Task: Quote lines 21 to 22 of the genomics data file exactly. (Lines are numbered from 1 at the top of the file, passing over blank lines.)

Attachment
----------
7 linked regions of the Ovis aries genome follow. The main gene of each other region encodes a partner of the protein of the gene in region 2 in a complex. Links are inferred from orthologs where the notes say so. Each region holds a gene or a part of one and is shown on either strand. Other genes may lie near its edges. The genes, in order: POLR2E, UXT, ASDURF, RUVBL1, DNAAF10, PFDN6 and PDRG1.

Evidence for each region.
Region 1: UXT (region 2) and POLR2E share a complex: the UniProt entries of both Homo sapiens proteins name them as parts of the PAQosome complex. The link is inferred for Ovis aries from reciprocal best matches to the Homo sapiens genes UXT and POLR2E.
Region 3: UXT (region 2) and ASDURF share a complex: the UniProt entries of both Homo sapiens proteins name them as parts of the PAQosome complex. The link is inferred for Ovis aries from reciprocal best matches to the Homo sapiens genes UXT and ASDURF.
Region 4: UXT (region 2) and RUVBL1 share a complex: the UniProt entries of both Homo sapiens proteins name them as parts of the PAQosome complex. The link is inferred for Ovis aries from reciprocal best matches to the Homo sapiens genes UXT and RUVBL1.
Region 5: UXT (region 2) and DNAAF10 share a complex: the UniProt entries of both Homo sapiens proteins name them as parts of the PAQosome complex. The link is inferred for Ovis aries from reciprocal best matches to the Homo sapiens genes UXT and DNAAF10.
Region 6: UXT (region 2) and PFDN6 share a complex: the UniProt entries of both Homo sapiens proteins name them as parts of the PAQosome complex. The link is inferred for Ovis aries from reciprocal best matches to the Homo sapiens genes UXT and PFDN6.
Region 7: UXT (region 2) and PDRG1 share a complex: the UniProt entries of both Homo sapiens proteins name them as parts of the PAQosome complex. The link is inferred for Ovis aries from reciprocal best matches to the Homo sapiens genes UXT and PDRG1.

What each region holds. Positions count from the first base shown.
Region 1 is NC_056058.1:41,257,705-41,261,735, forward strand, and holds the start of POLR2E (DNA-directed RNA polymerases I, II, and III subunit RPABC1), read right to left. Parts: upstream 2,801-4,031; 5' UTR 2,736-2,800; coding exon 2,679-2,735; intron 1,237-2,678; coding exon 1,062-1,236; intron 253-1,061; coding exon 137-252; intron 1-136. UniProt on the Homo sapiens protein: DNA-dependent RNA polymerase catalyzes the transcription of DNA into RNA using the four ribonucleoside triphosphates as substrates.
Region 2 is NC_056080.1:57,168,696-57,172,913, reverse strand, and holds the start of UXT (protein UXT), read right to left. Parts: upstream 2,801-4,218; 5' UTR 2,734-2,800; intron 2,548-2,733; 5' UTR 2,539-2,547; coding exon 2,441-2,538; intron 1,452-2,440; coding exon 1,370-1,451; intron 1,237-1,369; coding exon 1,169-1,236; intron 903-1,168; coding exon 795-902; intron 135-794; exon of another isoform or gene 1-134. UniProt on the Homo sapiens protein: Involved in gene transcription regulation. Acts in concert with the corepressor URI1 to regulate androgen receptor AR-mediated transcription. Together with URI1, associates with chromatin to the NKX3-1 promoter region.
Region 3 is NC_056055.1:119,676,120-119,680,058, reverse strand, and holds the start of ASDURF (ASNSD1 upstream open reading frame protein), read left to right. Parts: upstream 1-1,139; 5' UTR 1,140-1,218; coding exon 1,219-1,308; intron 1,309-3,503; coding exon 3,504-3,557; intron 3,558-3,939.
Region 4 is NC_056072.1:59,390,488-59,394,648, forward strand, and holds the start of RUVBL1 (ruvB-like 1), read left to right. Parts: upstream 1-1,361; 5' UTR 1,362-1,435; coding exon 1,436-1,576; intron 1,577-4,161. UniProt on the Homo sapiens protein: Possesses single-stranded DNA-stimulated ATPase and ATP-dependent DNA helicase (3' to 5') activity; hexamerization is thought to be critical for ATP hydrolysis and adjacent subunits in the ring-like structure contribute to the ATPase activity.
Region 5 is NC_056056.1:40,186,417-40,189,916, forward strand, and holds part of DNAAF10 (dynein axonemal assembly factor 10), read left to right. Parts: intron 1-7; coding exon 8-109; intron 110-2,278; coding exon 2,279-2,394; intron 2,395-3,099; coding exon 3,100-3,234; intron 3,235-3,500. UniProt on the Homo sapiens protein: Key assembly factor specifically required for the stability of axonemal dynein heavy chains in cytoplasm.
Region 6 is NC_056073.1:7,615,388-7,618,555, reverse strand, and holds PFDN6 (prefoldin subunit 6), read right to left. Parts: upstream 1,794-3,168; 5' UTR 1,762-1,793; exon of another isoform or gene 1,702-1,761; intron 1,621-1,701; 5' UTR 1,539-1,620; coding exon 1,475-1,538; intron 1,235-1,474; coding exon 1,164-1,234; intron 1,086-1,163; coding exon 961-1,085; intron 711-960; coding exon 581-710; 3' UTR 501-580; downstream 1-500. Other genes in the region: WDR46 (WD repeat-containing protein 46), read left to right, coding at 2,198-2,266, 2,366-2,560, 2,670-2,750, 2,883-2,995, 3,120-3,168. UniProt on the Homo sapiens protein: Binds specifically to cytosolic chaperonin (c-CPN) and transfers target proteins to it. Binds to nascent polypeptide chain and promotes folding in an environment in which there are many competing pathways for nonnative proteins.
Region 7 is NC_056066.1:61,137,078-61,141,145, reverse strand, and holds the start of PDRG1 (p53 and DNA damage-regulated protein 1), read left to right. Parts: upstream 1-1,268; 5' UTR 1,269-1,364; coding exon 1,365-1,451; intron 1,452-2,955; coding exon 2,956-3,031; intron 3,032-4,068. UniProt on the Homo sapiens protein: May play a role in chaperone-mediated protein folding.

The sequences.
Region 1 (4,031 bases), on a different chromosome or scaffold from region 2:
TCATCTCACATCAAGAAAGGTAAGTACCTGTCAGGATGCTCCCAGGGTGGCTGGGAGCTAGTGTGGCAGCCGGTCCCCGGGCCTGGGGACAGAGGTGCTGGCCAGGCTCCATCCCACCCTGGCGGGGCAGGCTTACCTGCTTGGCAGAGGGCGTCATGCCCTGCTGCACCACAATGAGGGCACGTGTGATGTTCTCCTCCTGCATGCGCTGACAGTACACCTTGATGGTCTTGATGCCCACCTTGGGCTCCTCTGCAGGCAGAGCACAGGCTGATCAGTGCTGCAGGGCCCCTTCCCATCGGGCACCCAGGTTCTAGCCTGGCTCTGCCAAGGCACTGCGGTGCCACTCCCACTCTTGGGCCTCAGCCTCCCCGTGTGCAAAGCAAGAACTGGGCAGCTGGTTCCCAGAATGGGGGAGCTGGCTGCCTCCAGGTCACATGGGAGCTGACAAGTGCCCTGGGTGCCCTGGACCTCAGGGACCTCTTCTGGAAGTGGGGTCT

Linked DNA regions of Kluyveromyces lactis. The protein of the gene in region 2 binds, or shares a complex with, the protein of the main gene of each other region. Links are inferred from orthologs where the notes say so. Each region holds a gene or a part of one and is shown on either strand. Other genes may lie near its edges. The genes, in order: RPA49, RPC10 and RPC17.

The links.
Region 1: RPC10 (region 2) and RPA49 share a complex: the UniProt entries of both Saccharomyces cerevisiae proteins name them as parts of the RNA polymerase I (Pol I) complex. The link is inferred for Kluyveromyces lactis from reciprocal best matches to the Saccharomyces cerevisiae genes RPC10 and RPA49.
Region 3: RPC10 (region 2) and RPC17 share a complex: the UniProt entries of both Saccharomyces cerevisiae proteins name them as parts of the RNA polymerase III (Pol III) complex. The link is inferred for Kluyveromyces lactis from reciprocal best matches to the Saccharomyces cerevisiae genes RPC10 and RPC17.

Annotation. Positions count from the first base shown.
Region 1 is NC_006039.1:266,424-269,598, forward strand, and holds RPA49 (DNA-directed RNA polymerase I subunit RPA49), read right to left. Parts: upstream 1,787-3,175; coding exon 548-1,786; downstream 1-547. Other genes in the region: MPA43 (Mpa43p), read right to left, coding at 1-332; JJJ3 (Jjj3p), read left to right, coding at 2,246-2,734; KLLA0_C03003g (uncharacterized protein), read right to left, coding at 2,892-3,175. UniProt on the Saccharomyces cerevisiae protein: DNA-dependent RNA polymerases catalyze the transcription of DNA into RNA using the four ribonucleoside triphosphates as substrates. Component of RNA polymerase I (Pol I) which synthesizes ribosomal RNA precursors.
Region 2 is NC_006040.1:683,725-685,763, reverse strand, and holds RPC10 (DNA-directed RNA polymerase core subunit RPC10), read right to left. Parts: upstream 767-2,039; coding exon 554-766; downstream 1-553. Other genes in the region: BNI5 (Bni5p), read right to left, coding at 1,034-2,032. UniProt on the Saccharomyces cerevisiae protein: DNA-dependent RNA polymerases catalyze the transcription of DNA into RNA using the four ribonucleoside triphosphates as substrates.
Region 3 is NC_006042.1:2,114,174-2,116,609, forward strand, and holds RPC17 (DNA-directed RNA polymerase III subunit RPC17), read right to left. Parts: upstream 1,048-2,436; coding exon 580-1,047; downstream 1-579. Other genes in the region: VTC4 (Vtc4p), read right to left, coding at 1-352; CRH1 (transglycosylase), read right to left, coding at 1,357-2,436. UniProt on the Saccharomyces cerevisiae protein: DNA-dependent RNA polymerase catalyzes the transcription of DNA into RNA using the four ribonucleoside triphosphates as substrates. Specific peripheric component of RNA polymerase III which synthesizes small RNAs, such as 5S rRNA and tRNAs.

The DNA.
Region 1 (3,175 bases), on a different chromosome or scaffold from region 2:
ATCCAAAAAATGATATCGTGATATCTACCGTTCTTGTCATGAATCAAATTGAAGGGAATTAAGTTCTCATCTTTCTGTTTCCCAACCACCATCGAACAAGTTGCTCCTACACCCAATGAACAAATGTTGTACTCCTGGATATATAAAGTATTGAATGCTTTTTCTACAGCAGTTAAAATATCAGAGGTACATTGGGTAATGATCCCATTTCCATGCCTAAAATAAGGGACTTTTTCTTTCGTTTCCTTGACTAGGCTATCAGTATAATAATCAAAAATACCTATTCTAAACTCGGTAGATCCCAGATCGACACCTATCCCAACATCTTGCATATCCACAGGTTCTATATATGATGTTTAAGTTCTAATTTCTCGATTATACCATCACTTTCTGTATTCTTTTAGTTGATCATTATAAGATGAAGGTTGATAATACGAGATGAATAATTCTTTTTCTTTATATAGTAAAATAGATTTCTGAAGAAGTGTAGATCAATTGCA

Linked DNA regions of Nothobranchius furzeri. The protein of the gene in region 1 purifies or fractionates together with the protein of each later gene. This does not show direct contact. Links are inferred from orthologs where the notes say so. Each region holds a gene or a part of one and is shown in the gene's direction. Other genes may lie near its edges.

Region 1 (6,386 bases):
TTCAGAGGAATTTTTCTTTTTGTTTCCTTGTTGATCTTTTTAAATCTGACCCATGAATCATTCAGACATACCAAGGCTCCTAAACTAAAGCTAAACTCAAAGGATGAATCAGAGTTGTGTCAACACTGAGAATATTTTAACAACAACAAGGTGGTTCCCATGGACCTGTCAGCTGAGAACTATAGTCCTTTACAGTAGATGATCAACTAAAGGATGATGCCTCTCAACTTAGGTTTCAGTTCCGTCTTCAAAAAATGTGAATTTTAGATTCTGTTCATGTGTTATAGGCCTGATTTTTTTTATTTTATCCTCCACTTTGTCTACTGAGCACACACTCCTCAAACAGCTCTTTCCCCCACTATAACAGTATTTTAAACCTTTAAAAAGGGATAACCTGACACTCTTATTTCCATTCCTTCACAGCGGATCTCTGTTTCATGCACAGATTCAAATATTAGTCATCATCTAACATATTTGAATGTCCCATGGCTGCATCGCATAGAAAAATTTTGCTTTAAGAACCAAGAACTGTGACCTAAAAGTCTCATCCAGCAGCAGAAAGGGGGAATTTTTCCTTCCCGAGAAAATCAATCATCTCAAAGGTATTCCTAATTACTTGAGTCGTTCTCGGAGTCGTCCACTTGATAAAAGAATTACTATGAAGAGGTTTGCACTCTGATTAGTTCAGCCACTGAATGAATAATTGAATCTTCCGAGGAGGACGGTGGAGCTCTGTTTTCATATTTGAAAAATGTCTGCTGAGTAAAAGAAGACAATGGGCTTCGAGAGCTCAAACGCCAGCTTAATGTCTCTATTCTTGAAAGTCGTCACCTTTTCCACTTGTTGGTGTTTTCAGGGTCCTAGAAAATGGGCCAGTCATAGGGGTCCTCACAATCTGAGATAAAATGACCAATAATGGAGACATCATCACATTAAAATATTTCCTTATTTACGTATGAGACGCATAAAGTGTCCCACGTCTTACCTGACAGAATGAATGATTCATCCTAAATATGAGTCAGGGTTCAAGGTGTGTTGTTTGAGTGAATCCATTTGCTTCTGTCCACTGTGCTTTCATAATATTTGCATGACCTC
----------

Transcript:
The links.
Region 1: RPC10 (region 2) and RPA49 share a complex: the UniProt entries of both Saccharomyces cerevisiae proteins name them as parts of the RNA polymerase I (Pol I) complex. The link is inferred for Kluyveromyces lactis from reciprocal best matches to the Saccharomyces cerevisiae genes RPC10 and RPA49.